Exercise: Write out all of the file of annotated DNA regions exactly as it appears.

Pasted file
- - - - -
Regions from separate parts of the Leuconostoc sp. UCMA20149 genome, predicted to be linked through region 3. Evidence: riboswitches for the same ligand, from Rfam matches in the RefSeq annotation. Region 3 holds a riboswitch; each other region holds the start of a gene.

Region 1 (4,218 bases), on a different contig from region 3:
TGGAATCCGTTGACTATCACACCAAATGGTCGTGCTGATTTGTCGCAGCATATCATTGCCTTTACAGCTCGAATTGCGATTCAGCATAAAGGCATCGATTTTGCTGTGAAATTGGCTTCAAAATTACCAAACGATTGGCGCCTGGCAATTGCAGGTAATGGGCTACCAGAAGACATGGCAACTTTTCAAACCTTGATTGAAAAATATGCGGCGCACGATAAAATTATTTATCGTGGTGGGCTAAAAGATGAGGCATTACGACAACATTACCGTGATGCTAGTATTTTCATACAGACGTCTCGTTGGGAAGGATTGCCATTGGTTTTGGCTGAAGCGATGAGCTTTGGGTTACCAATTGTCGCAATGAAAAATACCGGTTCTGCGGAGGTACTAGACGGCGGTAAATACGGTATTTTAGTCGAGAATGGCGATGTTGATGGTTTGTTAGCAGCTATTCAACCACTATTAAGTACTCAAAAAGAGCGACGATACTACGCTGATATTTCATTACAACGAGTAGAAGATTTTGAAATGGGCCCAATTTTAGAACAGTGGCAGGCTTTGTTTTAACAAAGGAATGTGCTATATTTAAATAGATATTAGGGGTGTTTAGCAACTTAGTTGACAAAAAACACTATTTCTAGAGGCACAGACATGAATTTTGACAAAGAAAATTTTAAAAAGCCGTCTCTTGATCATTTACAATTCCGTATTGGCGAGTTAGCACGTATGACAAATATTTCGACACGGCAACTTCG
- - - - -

Regions from separate parts of the Leuconostoc sp. UCMA20149 genome, predicted to be linked through region 3. Evidence: riboswitches for the same ligand, from Rfam matches in the RefSeq annotation. Region 3 holds a riboswitch; each other region holds the start of a gene.

Region 1 (4,218 bases), on a different contig from region 3:
TGGAATCCGTTGACTATCACACCAAATGGTCGTGCTGATTTGTCGCAGCATATCATTGCCTTTACAGCTCGAATTGCGATTCAGCATAAAGGCATCGATTTTGCTGTGAAATTGGCTTCAAAATTACCAAACGATTGGCGCCTGGCAATTGCAGGTAATGGGCTACCAGAAGACATGGCAACTTTTCAAACCTTGATTGAAAAATATGCGGCGCACGATAAAATTATTTATCGTGGTGGGCTAAAAGATGAGGCATTACGACAACATTACCGTGATGCTAGTATTTTCATACAGACGTCTCGTTGGGAAGGATTGCCATTGGTTTTGGCTGAAGCGATGAGCTTTGGGTTACCAATTGTCGCAATGAAAAATACCGGTTCTGCGGAGGTACTAGACGGCGGTAAATACGGTATTTTAGTCGAGAATGGCGATGTTGATGGTTTGTTAGCAGCTATTCAACCACTATTAAGTACTCAAAAAGAGCGACGATACTACGCTGATATTTCATTACAACGAGTAGAAGATTTTGAAATGGGCCCAATTTTAGAACAGTGGCAGGCTTTGTTTTAACAAAGGAATGTGCTATATTTAAATAGATATTAGGGGTGTTTAGCAACTTAGTTGACAAAAAACACTATTTCTAGAGGCACAGACATGAATTTTGACAAAGAAAATTTTAAAAAGCCGTCTCTTGATCATTTACAATTCCGTATTGGCGAGTTAGCACGTATGACAAATATTTCGACACGGCAACTTCG